Tuesday, May 31, 2005

Hair today, gone tomorrow

My son got a buzz cut last week. This is something I've been lobbying for, because when you have a kid with major sensory-integration issues who hates to have his hair combed, you look for ways to avoid conflict. He and his dad had major battles over post-hairwash combing, with much yelling and screaming and gnashing of teeth (and that was just my husband). I, on the other hand, usually avoided the issue, even if it meant letting him go to school in the mornings with cowlicks like you wouldn't believe. With short-short hair in vogue now for boys, that seemed like the most logical solution: a no-comb style for a no-comb kid. He requested it himself when he popped into the barber's chair, and his dad begrudgingly went along. I'm happy to have this struggle out of the way, at least for the time being, and he looks cute enough, I suppose. But I do miss my little shaggy-headed boy. Even the cowlicks, just a little.

Monday, May 30, 2005

Big Brother is watching you, and wants your dessert

Do you know what your child eats for lunch at school? Do you care? Big Brother may soon give you the opportunity to stay right on top of that topic with a program that lets you electronically prepay your kids' lunch bill, and then see what he or she gets for it. Even items bought with hoarded change will show up, so there's no hiding that jumbo cookie or extra Snapple from Mom and Dad. I've been moderating a lunch-hour book club at my daughter's school for the past couple of years, so I've seen what sort of a la carte combos kid come up with; one boy routinely bought a lunch consisting of two or three pieces of cake. And I'll admit, it would be interesting to see just how many times a week my daughter eats pizza. But I can also see a few flaws in the system. For one thing, unless it tells you how much of what your child paid for he or she actually ate, you're still not getting a good idea of how much balanced nutrition is going on. And I've got to believe that it won't take long for the kids whose parents either don't participate in the plan or don't care what they buy to set up a pretty brisk business in ordering goodies for their friends. Where there's a will to eat a jumbo cookie, there's a way.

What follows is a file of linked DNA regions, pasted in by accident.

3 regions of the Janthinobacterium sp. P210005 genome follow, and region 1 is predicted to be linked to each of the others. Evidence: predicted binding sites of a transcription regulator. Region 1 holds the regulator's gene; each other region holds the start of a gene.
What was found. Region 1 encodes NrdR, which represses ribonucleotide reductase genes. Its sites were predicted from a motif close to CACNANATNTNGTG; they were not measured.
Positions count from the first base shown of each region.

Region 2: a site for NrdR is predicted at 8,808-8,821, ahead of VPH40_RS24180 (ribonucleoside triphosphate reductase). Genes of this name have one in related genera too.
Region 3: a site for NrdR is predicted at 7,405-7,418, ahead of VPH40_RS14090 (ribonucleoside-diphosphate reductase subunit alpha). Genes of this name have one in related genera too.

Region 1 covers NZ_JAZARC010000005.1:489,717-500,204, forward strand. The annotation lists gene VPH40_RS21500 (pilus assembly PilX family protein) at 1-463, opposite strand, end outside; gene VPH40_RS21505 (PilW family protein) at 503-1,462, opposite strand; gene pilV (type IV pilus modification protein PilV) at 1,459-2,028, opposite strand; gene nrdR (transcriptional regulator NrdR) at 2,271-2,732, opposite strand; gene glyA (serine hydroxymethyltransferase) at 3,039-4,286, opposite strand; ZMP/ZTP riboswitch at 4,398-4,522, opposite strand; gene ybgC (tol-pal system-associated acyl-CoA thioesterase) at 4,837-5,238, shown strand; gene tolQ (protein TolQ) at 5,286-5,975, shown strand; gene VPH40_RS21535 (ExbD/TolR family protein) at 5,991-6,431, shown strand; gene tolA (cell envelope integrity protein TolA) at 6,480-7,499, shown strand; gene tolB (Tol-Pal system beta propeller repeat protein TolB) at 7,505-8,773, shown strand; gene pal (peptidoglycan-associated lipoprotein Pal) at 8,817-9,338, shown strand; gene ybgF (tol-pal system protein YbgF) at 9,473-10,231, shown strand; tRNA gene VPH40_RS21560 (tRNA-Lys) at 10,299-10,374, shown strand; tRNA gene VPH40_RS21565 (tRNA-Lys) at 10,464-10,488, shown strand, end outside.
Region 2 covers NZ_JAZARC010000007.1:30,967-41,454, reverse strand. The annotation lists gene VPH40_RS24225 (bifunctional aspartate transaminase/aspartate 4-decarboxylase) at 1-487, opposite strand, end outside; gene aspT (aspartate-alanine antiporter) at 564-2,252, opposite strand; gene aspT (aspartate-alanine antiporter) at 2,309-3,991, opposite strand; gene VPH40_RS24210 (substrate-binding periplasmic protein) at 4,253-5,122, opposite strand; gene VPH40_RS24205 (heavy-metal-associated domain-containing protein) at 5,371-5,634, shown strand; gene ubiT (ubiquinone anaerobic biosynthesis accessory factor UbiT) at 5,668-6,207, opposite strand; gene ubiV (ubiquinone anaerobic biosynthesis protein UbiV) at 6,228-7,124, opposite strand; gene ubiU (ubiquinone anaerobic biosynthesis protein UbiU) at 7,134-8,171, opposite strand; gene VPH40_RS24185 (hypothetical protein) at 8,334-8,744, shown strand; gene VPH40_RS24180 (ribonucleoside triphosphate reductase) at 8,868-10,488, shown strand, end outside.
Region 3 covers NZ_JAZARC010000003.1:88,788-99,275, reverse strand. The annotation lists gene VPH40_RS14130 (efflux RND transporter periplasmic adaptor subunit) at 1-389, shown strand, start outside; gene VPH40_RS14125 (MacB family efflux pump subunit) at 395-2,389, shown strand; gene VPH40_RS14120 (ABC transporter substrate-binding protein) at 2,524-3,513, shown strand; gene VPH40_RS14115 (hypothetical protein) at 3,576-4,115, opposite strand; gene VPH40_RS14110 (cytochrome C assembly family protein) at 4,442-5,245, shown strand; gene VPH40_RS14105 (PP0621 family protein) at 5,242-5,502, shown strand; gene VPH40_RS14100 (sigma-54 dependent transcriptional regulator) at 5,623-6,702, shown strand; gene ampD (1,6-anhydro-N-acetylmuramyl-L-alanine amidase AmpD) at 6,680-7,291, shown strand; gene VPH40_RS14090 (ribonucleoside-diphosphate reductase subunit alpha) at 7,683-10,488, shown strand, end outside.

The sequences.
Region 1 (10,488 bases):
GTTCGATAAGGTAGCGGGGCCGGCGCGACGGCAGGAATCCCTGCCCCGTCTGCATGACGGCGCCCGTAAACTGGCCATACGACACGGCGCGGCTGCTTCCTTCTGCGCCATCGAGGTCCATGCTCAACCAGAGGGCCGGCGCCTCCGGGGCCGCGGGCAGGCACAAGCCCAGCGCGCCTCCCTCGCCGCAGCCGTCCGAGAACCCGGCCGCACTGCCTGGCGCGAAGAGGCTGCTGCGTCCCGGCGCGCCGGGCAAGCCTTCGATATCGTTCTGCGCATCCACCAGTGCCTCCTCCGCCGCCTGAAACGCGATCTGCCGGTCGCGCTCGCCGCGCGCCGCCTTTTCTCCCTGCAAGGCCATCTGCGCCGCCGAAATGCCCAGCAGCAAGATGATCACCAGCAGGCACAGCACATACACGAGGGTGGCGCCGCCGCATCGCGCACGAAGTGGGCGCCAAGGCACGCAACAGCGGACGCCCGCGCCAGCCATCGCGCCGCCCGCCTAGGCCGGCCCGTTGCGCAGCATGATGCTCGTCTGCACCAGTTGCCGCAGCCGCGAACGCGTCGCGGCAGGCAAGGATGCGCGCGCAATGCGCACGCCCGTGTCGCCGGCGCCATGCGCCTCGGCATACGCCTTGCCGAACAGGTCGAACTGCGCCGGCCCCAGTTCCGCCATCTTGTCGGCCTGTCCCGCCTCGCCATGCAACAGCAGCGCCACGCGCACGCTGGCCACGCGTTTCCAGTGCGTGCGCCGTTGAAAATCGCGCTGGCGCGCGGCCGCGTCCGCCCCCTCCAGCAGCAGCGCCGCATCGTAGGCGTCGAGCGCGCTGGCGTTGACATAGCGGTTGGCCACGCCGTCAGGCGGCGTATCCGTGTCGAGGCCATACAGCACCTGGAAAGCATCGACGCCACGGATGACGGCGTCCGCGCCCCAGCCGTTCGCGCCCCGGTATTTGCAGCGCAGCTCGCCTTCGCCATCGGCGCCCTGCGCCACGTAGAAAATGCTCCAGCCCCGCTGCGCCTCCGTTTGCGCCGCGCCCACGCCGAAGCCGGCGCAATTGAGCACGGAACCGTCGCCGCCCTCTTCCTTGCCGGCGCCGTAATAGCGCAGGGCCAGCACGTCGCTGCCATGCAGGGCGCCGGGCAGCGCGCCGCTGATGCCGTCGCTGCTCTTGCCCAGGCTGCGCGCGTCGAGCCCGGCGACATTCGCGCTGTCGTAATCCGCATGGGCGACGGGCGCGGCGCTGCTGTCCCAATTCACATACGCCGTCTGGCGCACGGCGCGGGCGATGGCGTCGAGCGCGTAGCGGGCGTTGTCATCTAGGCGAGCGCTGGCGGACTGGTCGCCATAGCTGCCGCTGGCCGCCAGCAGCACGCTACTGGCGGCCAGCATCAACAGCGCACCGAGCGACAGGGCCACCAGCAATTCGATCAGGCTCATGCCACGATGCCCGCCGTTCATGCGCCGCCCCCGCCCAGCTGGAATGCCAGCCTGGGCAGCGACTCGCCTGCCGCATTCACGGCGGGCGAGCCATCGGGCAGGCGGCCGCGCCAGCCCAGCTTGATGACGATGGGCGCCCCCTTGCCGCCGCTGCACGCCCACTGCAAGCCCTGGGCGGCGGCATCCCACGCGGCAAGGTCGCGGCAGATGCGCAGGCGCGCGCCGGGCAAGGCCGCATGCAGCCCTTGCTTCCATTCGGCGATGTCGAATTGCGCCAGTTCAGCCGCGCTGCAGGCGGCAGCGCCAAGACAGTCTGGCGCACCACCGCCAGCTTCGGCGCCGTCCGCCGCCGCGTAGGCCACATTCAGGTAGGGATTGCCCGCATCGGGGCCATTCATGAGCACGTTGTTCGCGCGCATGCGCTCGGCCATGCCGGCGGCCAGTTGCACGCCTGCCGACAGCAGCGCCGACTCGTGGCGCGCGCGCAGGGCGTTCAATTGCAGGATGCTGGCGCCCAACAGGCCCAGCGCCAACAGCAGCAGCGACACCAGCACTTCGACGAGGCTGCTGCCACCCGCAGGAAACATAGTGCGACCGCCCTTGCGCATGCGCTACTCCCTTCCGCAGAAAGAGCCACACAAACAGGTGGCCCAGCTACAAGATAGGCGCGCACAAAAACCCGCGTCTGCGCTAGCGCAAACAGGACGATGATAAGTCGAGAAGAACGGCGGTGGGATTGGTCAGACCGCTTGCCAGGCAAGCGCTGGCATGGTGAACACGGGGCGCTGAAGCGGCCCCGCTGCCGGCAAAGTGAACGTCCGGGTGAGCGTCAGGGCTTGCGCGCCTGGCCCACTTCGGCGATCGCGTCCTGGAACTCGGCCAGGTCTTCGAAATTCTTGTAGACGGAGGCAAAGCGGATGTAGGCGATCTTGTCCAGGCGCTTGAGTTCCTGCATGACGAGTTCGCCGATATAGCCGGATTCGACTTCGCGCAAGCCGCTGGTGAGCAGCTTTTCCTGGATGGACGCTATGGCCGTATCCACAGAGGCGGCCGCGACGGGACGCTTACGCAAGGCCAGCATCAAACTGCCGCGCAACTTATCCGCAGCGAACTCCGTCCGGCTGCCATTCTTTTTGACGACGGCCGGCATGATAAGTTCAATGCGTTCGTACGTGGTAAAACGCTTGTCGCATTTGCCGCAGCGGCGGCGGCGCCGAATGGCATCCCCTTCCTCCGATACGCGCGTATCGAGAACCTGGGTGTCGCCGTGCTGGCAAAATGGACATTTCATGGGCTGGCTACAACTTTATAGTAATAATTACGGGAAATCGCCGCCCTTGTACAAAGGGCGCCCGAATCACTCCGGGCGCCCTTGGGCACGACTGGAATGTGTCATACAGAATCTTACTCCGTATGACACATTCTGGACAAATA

Sunday, May 29, 2005

What did he say?

Boy, there's nothing that makes you feel older than reading the words of your children's favorite songs. I've gotten into the habit of doing Google searches on the lyrics of ditties my daughter wants to download from iTunes, unless I recognize the artist and am pretty darn sure the song's not nasty. But some of the ones I've looked into have made me drop my dentures. It's hard to believe some of this stuff is getting by the FCC, because I know she's hearing them on the radio, and they don't all have "clean" versions. I guess if you avoid four-letter words and load on the metaphors, you can sing or rap about just about anything. That's the only explanation I can thing of for the fact that 50 Cent's "Candyshop" is on the radio. I finally read through all the lyrics to that and, oh my goodness, there's no way you could clean up those lyrics without just starting over and writing a different song. I don't know what's scarier, the fact that the song's basically pornography with a beat, or that about half of my son's fifth-grade class listed it in the yearbook as their favorite piece of music. I know they don't understand the words and just like the rhythm, but ... sheesh. Do you think my parents felt this scandalized by, like, the Bee Gees?

Thursday, May 26, 2005

New on Mothers with Attitude

Ken Swarner's latest "Family Man" column deals with his family's tendency to have medical emergencies in the middle of the night, necessitating emergency room visits at a time of day when dad's not exactly at his best. I'm guessing that most parents of children with special needs can relate to that, with the added degree of difficulty of having to remember your child's arm-length list of diagnoses and medical background when all your head wants to do is hit a pillow.

Wednesday, May 25, 2005

Mom as MVP